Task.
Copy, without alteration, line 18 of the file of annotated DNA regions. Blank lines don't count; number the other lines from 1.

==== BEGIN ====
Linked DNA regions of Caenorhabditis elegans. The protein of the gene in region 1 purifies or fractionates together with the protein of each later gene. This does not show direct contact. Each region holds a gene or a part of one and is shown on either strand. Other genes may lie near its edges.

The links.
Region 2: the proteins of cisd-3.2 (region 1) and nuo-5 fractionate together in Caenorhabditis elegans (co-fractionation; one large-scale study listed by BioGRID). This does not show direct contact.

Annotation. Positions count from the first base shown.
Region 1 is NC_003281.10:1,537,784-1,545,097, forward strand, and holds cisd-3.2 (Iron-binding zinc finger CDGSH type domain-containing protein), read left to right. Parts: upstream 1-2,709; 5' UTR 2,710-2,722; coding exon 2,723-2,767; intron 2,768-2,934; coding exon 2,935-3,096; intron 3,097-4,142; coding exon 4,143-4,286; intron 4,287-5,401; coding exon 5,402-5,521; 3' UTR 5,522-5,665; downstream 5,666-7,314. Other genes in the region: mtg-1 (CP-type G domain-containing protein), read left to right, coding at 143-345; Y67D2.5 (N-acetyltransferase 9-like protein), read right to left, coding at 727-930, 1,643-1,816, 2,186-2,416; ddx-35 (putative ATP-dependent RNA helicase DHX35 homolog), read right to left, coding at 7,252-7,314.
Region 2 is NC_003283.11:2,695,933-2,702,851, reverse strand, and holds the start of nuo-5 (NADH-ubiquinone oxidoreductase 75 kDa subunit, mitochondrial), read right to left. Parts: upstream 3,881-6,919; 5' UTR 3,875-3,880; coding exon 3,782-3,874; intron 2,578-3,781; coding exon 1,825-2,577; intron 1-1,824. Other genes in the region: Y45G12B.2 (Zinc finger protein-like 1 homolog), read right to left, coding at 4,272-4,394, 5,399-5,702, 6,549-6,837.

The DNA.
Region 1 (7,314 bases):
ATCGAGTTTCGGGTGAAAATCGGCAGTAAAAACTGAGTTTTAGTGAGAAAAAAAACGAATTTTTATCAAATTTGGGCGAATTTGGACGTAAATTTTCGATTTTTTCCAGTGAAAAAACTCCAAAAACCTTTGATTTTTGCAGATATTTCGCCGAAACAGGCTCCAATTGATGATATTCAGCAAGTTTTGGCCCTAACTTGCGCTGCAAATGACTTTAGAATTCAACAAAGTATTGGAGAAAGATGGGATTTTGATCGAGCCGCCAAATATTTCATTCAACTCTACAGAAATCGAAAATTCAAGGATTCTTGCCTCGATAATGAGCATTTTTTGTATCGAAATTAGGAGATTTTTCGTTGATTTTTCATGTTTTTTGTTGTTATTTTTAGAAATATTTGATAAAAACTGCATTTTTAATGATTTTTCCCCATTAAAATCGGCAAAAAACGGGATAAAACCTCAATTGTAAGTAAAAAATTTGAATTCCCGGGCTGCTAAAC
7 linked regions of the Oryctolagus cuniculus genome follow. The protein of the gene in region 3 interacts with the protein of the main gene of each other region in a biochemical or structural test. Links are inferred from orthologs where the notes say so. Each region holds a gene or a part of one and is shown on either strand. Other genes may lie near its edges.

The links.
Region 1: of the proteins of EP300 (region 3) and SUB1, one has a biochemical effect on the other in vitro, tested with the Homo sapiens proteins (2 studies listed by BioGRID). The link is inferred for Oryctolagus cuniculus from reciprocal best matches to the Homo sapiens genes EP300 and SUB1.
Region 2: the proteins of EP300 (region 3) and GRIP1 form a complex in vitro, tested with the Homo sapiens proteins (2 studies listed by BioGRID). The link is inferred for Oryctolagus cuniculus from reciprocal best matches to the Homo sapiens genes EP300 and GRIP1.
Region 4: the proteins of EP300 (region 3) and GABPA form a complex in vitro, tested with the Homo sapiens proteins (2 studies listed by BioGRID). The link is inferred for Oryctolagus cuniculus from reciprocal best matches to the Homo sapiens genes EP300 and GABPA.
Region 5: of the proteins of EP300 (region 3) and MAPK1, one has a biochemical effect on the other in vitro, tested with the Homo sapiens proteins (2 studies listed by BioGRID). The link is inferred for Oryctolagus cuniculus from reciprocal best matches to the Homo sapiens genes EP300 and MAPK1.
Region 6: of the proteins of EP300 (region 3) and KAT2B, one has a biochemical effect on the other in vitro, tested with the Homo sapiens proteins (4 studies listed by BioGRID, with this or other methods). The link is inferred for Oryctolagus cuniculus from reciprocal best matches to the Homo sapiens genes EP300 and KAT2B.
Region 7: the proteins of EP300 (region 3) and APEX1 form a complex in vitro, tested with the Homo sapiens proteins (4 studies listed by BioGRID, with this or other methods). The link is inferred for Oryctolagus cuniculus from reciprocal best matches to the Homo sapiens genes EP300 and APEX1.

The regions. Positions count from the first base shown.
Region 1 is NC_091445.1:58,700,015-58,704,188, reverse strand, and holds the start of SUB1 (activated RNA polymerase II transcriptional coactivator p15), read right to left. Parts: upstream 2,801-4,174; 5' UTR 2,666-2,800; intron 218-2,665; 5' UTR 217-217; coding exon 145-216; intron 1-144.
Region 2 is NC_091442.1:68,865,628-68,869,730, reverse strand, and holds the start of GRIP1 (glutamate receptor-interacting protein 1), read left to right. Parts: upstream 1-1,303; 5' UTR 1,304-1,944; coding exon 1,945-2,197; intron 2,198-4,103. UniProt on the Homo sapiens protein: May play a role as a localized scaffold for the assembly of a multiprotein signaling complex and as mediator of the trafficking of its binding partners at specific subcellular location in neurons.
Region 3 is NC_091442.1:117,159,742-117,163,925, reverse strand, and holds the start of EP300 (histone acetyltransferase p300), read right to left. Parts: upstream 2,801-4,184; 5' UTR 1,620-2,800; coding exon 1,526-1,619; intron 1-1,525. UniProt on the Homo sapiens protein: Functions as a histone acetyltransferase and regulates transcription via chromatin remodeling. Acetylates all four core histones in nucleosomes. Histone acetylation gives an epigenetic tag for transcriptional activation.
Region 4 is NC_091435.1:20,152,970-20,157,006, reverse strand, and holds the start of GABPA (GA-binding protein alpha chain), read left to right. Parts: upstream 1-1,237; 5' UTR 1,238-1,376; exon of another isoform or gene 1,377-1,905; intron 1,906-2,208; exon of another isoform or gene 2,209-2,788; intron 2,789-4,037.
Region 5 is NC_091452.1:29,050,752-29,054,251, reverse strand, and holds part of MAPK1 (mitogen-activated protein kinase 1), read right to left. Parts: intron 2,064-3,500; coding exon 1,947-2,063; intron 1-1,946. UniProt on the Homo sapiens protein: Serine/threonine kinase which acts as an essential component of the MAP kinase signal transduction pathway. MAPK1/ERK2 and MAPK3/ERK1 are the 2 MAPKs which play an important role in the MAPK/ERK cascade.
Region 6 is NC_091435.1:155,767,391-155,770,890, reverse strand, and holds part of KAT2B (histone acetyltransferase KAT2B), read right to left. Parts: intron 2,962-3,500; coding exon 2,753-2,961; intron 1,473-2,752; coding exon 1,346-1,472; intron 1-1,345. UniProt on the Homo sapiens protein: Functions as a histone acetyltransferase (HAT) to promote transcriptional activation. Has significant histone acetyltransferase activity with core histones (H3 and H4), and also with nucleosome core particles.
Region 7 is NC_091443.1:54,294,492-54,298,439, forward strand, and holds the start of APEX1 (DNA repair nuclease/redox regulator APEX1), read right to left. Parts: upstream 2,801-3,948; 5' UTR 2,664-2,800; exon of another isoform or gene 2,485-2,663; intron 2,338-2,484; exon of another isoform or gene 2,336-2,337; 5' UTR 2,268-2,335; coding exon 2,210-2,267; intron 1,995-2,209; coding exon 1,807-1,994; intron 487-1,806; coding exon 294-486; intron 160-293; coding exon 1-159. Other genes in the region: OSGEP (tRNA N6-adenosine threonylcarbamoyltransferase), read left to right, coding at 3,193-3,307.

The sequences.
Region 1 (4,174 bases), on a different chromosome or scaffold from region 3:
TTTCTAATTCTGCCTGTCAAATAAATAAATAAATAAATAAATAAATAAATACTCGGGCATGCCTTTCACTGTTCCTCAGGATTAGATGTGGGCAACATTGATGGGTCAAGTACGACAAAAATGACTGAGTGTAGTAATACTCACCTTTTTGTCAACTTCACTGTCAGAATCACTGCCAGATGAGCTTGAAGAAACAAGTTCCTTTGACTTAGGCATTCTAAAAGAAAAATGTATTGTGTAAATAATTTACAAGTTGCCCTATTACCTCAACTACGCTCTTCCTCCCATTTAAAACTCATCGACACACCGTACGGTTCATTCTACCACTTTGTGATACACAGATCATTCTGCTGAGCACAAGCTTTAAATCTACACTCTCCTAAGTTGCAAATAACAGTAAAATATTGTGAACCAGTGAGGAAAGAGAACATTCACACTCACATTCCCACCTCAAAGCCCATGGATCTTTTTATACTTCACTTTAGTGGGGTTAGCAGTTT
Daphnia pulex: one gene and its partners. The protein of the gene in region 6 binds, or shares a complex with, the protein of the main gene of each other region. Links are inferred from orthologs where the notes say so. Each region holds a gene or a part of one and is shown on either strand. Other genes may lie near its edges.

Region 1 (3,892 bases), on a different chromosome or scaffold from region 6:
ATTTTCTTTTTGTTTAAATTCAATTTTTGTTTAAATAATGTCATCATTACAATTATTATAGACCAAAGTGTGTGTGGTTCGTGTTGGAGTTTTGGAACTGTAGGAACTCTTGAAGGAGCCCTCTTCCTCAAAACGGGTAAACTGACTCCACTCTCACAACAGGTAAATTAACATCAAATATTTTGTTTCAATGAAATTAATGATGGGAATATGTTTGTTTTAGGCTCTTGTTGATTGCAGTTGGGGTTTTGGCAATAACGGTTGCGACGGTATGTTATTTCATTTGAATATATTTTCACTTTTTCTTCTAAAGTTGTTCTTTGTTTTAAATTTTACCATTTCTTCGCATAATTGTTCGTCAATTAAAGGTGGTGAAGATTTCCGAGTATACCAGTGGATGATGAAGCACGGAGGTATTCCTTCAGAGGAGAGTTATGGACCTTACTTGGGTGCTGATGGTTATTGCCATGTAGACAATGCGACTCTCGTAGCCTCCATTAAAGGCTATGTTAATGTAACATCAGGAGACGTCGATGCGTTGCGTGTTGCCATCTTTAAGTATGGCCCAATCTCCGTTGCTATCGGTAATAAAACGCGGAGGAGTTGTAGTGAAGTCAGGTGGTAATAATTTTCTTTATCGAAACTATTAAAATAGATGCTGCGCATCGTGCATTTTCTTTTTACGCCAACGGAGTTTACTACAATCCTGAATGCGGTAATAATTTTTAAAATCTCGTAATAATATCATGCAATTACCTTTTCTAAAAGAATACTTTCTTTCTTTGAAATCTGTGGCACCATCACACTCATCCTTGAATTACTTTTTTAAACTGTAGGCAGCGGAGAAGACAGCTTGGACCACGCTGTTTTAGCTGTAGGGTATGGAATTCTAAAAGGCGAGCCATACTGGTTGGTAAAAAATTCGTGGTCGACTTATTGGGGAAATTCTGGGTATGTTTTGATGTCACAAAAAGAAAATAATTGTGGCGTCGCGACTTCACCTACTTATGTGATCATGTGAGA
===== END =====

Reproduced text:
The regions. Positions count from the first base shown.